Malaria – Exciting new weapons to win the battle


We read and hear about the statistics of Malaria’s impact in Africa so much that it no longer seems to shock us. The traditional weapons in the fight against malaria – Insecticide Treated Mosquito Nets, Indoor Residual Spraying with insecticide, and Preventive Treatment during pregnancy – have helped reduce its occurrence worldwide by about 20%.

Whether you think so or not, the data about malaria remains shocking:

  • An African child still dies every two minutes from malaria
  • 1 out of every 12 deaths in children under five and infants is due to malaria
  • Malaria causes 1 out of every 10 pregnancy-related deaths
  • 1 out of every 10 of all hospital admissions in Sub-Saharan Africa is due to malaria

Last week the Johns Hopkins Bloomberg School of Public Health in the U.S.A. announced exciting new weapons in the battle against malaria that look very promising.


Understanding how malaria spreads

If you ask the average person on the street what causes malaria, the responses range from mosquitoes to dirty water, to dirty surroundings. The truth is that all of them cause malaria directly or indirectly.

A bite from a malaria-infected mosquito causes malaria. Drinking dirty water will cause diarrhea and other illnesses, not malaria. However, dirty stagnant pools of water such as backed up gutters are the perfect breeding areas for mosquitoes. Empty containers and old tires cluttering your surroundings collect rainwater and become additional breeding sites for mosquitoes. The mosquito transfers the malaria parasite into the human being while biting and after about 7 – 30 days the person develops malaria symptoms.

Promising new weapons against malaria

In one research study by genetically changing a strain of bacteria that mosquitoes carry researchers at Johns Hopkins University were able to prevent the malaria parasite from developing within the mosquito thereby reducing transmission rates. In a 2nd study genetic changes to the Anopheles mosquito help boost the mosquito’s immune system, allowing it to suppress the malaria parasite.

With both methods, by controlling the spread of the parasite within the mosquito population, there could be less need for current preventive measures like insecticide-treated bed nets in endemic areas. Researchers now plan to begin testing in a larger setting. If they’re successful, the bed nets we all dislike using may become a thing of the past.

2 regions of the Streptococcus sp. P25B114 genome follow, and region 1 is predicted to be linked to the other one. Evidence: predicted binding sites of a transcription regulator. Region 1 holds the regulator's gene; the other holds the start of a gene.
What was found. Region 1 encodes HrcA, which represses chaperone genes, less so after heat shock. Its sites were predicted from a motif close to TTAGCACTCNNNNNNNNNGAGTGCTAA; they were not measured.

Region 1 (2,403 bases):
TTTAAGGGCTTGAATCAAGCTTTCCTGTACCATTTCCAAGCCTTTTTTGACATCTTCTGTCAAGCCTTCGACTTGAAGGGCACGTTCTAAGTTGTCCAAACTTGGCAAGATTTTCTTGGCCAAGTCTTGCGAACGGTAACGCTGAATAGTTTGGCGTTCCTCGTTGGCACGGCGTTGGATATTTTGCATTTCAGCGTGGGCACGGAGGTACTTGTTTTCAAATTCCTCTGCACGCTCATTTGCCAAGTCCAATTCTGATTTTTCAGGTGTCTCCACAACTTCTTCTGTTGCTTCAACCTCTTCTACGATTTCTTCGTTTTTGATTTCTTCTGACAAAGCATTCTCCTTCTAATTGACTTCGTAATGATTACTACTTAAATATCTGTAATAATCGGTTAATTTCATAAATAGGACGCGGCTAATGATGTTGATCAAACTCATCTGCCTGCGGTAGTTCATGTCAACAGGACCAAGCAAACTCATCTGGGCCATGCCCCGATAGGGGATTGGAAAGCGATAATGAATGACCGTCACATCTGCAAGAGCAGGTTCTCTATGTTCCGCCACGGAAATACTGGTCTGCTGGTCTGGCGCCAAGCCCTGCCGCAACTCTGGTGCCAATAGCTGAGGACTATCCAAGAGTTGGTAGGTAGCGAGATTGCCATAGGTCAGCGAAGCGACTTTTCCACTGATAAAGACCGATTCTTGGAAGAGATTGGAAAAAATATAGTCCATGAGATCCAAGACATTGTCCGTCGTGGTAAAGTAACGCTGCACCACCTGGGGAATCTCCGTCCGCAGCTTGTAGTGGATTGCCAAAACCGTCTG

The reality of malaria

Even if you haven’t lost a loved one to malaria, you’ve no doubt experienced the social and economic consequences directly related to the illness. Your children are unable to learn because they spend days away from school and you lose workdays and opportunities to improve your family’s financial situation.

Exposure to mosquito bites is the only risk factor for malaria. If you don’t get bitten, you don’t get malaria! Those most at risk for severe malaria and its complications are:

  • Children – especially infants and those under five
  • Pregnant women – because pregnancy suppresses the immune system
  • Persons with other health conditions such as HIV/AIDS, kidney disease, and malnutrition

Weapons you can use to prevent malaria

Malaria is endemic in much of Sub-Saharan Africa, which means it is present all year round. Until the exciting new weapons in the battle against malaria become widely available, the wise thing to do is to prevent malaria by taking simple traditional measures that work well.

Here are some common sense malaria prevention tips for your family:

  1. The single most important thing to do to prevent malaria is to avoid being bitten by mosquitoes. Install mosquito netting in all windows and doorways.
  2. Use long-lasting insecticide-treated bed nets every night especially for children and if you’re pregnant.
  3. Eliminate potential breeding areas like stagnant pools of water by filling them with sand; keep your surroundings clear of empty containers and old tires that can collect water; keep water pots and storage containers covered at all times.
  4. In young children, malaria has a shorter course and can progress quite rapidly to severe malaria. Seek treatment for your young child within the first 24 hours of illness.
  5. Not all fever is malaria! Get tested before treatment.